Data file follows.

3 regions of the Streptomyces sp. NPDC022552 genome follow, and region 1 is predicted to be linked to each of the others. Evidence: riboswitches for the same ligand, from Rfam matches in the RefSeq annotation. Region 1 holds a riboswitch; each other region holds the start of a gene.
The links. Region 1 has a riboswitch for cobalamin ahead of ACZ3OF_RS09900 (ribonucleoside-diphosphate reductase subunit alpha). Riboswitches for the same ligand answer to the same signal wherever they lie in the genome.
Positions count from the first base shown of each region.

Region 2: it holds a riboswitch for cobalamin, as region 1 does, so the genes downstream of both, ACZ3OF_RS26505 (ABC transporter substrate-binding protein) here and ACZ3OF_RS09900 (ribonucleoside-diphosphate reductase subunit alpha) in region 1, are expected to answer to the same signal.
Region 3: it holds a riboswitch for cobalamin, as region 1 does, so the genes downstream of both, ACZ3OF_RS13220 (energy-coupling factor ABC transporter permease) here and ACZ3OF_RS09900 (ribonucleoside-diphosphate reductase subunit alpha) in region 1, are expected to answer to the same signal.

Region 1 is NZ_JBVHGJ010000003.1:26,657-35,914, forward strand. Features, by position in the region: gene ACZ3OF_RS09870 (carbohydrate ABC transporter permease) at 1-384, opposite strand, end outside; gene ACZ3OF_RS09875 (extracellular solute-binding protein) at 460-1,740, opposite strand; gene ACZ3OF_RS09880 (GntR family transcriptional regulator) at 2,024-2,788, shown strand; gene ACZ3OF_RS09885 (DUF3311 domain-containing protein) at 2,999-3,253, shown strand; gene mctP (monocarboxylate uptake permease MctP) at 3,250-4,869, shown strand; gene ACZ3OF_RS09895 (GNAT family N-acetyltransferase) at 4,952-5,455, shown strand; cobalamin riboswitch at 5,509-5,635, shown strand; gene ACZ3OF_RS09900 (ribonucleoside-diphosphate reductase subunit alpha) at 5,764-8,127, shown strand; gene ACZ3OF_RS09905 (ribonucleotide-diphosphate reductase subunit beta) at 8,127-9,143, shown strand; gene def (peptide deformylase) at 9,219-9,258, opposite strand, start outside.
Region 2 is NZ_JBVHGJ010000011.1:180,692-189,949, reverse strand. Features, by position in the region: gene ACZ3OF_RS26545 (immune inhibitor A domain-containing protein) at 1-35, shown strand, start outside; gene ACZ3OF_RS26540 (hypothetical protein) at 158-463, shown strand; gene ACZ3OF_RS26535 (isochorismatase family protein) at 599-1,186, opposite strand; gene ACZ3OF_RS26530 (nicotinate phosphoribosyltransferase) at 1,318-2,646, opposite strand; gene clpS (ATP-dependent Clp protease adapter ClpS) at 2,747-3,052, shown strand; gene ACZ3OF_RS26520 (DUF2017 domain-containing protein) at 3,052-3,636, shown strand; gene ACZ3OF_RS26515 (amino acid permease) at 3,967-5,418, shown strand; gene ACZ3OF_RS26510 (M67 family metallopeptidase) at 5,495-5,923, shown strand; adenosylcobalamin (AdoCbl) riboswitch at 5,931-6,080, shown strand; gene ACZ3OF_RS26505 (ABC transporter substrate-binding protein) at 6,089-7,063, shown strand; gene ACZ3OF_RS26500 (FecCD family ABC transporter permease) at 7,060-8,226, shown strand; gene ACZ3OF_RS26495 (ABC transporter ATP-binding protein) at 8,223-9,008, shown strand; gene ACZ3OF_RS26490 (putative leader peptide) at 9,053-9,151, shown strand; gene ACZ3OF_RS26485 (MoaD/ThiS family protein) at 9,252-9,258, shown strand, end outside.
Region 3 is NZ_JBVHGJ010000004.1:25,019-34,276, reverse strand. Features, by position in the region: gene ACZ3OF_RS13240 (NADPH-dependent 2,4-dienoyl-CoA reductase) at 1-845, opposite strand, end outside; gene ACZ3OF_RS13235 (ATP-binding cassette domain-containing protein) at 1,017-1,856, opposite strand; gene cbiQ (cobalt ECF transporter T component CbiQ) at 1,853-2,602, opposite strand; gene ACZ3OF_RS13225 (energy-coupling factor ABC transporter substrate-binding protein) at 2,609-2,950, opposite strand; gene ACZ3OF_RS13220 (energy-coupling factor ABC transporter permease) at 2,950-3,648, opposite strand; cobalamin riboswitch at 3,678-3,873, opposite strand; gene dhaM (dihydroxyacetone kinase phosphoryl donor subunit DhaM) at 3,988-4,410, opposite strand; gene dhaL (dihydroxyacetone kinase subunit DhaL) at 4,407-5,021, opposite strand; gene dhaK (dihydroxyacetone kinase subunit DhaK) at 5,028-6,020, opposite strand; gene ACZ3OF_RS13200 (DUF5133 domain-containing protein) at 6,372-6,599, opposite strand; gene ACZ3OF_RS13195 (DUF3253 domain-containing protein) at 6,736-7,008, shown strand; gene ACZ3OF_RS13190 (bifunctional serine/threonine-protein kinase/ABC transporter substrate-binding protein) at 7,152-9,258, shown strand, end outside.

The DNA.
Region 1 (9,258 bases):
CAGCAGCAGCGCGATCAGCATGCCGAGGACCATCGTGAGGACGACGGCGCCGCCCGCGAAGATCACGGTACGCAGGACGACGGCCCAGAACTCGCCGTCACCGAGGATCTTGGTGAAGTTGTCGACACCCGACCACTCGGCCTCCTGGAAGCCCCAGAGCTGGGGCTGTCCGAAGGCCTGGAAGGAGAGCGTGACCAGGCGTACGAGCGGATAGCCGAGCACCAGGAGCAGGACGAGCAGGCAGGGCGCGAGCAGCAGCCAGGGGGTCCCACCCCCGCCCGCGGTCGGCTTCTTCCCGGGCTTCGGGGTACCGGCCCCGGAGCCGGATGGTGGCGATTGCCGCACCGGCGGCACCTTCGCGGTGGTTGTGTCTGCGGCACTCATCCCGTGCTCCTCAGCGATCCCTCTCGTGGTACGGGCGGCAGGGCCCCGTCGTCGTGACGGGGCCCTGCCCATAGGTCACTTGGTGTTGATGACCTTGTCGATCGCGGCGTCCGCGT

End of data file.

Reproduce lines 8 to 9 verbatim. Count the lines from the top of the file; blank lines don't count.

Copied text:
Region 3 is NZ_JBVHGJ010000004.1:25,019-34,276, reverse strand. Features, by position in the region: gene ACZ3OF_RS13240 (NADPH-dependent 2,4-dienoyl-CoA reductase) at 1-845, opposite strand, end outside; gene ACZ3OF_RS13235 (ATP-binding cassette domain-containing protein) at 1,017-1,856, opposite strand; gene cbiQ (cobalt ECF transporter T component CbiQ) at 1,853-2,602, opposite strand; gene ACZ3OF_RS13225 (energy-coupling factor ABC transporter substrate-binding protein) at 2,609-2,950, opposite strand; gene ACZ3OF_RS13220 (energy-coupling factor ABC transporter permease) at 2,950-3,648, opposite strand; cobalamin riboswitch at 3,678-3,873, opposite strand; gene dhaM (dihydroxyacetone kinase phosphoryl donor subunit DhaM) at 3,988-4,410, opposite strand; gene dhaL (dihydroxyacetone kinase subunit DhaL) at 4,407-5,021, opposite strand; gene dhaK (dihydroxyacetone kinase subunit DhaK) at 5,028-6,020, opposite strand; gene ACZ3OF_RS13200 (DUF5133 domain-containing protein) at 6,372-6,599, opposite strand; gene ACZ3OF_RS13195 (DUF3253 domain-containing protein) at 6,736-7,008, shown strand; gene ACZ3OF_RS13190 (bifunctional serine/threonine-protein kinase/ABC transporter substrate-binding protein) at 7,152-9,258, shown strand, end outside.

The DNA.